Lower urinary tract infection/cystitis

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Diagnosis is clinical, based on two or more of:

  • New dysuria
  • New frequency
  • New urgency
  • New nocturia
  • Visible haematuria
  • Cloudy urine
  • Supra-pubic tenderness

In patients over 65 years new incontinence or delirium can also be caused by a UTI. Consider other causes of delirium before prescribing antibiotics and ensure urine culture and other investigations are sent to exclude other causes of delirium.

Required investigations

Urine culture: preferably midstream specimen or catheter specimen if catheterised.

  • A positive urine culture without symptoms (asymptomatic bacteriuria) in men & non-pregnant women should not be treated


Don't be a dipstick

Do not routinely use urinalysis/dipstick to diagnose a urinary tract infection.

  • Use of urinalysis results in antibiotic overprescribing.
  • Urine dipstick in men and women >65s has a high false-positive rate and a significant false negative rate and should not be used.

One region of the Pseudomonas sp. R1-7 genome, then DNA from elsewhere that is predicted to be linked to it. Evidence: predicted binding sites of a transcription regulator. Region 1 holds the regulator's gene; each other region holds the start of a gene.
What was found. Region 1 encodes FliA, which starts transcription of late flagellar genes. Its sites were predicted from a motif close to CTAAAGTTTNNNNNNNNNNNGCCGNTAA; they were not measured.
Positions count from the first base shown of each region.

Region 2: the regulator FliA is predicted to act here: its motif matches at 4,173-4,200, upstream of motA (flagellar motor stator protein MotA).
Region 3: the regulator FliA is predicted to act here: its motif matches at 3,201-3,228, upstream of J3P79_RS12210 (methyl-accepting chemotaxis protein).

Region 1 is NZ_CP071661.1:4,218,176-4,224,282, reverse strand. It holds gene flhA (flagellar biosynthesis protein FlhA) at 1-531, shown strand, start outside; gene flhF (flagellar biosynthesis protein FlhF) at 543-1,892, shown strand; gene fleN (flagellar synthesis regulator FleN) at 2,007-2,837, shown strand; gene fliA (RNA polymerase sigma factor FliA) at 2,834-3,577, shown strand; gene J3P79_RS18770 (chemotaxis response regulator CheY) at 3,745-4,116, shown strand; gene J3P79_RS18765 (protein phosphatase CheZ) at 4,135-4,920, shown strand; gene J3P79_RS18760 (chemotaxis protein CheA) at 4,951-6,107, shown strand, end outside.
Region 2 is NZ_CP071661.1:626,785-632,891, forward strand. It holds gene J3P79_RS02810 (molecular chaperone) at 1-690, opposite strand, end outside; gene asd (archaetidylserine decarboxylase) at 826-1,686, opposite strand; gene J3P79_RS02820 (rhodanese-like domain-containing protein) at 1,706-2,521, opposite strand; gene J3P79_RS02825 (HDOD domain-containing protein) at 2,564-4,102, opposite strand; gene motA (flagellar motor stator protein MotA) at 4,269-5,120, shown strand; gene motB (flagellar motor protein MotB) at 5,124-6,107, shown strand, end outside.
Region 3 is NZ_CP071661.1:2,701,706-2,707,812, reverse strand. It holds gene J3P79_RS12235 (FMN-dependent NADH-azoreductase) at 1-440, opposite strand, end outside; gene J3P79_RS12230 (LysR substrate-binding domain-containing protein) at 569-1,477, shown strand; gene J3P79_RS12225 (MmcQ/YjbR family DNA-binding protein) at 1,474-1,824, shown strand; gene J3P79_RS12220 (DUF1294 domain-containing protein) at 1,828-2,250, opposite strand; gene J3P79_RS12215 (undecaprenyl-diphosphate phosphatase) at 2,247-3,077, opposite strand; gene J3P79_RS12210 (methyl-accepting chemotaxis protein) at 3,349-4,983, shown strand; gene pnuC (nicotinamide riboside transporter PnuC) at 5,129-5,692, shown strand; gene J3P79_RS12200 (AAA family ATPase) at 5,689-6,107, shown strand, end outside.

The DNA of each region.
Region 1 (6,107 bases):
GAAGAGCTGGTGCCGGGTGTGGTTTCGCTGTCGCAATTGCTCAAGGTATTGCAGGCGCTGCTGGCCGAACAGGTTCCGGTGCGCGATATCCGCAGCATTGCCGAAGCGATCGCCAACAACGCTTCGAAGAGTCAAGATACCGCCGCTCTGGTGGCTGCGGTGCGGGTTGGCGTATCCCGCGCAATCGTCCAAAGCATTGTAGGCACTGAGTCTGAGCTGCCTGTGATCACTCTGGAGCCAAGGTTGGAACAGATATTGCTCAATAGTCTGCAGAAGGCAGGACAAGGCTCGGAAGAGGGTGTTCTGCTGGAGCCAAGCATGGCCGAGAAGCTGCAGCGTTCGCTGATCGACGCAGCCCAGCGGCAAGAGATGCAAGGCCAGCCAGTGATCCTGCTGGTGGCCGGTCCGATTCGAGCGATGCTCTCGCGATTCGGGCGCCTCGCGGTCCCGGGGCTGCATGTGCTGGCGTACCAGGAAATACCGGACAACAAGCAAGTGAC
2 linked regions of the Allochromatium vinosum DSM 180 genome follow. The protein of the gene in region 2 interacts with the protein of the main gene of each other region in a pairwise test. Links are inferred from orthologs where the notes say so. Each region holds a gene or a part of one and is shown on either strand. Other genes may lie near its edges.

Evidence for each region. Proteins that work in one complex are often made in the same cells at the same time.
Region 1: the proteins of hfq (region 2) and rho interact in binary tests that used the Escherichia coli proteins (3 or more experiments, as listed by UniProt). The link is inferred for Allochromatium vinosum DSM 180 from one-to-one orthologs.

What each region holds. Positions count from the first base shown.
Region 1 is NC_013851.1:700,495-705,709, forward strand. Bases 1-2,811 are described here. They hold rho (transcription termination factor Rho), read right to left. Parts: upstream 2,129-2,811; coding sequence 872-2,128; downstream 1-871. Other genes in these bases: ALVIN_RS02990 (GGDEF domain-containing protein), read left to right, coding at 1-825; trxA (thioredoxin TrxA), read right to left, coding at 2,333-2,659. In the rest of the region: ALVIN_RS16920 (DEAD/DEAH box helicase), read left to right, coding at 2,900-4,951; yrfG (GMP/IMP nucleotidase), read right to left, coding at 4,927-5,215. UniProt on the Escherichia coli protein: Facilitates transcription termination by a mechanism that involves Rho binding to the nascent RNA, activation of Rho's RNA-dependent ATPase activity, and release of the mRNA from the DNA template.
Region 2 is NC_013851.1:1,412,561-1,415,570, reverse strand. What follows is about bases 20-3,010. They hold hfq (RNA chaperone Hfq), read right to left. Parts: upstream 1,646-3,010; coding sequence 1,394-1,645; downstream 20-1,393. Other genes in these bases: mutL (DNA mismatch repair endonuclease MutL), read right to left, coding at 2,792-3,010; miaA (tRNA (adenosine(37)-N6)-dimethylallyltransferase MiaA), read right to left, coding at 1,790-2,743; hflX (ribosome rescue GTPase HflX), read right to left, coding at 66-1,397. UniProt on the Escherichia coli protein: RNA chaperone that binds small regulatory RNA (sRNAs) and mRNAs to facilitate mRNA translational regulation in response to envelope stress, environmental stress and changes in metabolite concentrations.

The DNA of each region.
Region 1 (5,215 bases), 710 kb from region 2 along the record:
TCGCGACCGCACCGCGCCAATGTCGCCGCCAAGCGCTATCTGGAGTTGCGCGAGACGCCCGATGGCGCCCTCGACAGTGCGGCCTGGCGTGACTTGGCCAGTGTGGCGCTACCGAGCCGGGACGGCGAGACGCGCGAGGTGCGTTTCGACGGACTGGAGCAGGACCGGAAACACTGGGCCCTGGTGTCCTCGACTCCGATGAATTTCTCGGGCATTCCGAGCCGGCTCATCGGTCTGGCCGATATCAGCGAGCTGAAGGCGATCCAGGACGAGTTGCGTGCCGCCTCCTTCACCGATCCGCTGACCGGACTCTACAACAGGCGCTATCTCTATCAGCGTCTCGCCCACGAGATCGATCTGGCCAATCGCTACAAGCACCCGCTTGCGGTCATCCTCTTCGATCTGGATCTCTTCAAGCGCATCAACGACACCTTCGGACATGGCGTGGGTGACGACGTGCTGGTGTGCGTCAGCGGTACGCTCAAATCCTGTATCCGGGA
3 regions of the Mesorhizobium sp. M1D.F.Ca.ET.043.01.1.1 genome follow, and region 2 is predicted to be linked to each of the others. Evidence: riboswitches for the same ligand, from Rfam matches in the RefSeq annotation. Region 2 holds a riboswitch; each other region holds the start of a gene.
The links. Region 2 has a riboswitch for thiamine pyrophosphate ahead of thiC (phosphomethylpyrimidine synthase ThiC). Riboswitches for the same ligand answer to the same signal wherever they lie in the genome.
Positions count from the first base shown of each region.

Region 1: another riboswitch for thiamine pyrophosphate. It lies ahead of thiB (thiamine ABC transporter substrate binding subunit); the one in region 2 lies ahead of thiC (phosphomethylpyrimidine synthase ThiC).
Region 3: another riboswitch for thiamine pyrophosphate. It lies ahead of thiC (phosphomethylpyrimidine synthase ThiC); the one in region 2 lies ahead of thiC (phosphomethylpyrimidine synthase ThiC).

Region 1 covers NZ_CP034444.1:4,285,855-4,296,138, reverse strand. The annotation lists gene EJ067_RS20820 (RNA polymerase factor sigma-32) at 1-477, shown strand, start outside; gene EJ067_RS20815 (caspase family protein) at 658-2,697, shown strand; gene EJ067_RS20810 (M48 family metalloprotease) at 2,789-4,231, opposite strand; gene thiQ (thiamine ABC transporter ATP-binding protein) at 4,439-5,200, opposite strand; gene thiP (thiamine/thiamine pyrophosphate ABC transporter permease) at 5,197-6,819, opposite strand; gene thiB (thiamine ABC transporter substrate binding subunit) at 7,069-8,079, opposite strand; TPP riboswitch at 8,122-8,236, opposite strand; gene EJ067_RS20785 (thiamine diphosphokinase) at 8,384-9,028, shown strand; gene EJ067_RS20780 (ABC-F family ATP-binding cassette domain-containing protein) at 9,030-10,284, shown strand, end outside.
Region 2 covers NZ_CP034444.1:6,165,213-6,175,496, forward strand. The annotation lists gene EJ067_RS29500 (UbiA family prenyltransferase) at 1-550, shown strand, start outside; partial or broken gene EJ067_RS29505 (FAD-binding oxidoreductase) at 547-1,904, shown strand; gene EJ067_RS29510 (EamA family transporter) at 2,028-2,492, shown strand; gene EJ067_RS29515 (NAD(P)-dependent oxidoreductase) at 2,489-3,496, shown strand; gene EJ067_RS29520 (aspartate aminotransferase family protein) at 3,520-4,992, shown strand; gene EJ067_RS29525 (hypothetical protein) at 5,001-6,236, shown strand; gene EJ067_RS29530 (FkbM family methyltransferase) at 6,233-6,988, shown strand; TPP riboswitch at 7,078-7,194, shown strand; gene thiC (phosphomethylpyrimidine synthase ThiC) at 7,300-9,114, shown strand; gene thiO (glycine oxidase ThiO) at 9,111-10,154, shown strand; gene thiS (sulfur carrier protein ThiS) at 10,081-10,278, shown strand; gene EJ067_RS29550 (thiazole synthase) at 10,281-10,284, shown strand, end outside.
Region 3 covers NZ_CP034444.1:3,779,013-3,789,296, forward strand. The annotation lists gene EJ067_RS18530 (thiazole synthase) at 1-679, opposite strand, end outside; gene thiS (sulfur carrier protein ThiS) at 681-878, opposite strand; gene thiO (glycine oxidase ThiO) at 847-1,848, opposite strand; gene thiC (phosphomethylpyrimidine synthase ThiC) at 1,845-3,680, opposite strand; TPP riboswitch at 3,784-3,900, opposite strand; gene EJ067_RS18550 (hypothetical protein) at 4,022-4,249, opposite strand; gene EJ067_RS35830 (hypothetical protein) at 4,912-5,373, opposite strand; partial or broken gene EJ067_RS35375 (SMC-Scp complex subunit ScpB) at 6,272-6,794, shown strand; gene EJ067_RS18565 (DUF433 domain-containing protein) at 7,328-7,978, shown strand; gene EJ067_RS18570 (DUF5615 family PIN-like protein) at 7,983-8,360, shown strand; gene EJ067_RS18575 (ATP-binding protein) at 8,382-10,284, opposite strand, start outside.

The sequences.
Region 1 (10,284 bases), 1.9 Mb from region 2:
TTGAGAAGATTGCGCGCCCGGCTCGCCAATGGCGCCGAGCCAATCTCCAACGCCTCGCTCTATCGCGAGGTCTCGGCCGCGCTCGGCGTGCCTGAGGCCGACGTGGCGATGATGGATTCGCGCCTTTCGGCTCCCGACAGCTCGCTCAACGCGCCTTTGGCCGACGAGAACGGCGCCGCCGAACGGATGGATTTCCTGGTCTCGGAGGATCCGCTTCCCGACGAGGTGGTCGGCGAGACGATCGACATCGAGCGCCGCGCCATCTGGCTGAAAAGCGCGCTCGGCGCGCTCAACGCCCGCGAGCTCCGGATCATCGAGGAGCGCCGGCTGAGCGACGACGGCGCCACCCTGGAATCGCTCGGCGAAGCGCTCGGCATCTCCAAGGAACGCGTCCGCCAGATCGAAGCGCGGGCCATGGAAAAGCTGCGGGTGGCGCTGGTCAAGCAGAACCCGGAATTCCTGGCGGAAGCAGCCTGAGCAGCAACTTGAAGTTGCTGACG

• Urine dipstick in women <65’s only: nitrites indicate that a UTI is possible, but ONLY when symptoms are present.

Risk factors for bacterial resistance to trimethoprim

  • Hospital inpatient
  • Nursing/Care home resident
  • Patient >65 yrs
  • Received Trimethoprim in past 3 months
  • Trimethoprim resistant organism in any of the last 3 urine culture (up to 12 months ago)

Antibiotic recommendation

In the following scenarios follow alternative guidance:

Recommended total duration: Women - 3 days, Men - 7 days.

No risk factors for trimethoprim resistance Trimethoprim 200mg every 12 hours

Risk factor(s) for trimethoprim resistance AND eGFR >30

Nitrofurantoin M/R 100mg every 12 hours

If Risk factors for trimethoprim resistance identified and eGFR <30, options include:

  • Cefalexin 500mg every 12 hours
  • Pivmecillinam 400mg stat, then 200mg 12-hourly
  • Fosfomycin sachet 3g (once only for women; for men repeat after 72 hours)

If Penicillin allergy and eGFR <10, discuss with Microbiology (Antibiotic and clinical advice)


Likely organisms: E.coli, other Enterobacteriaceae, less commonly Enterococci.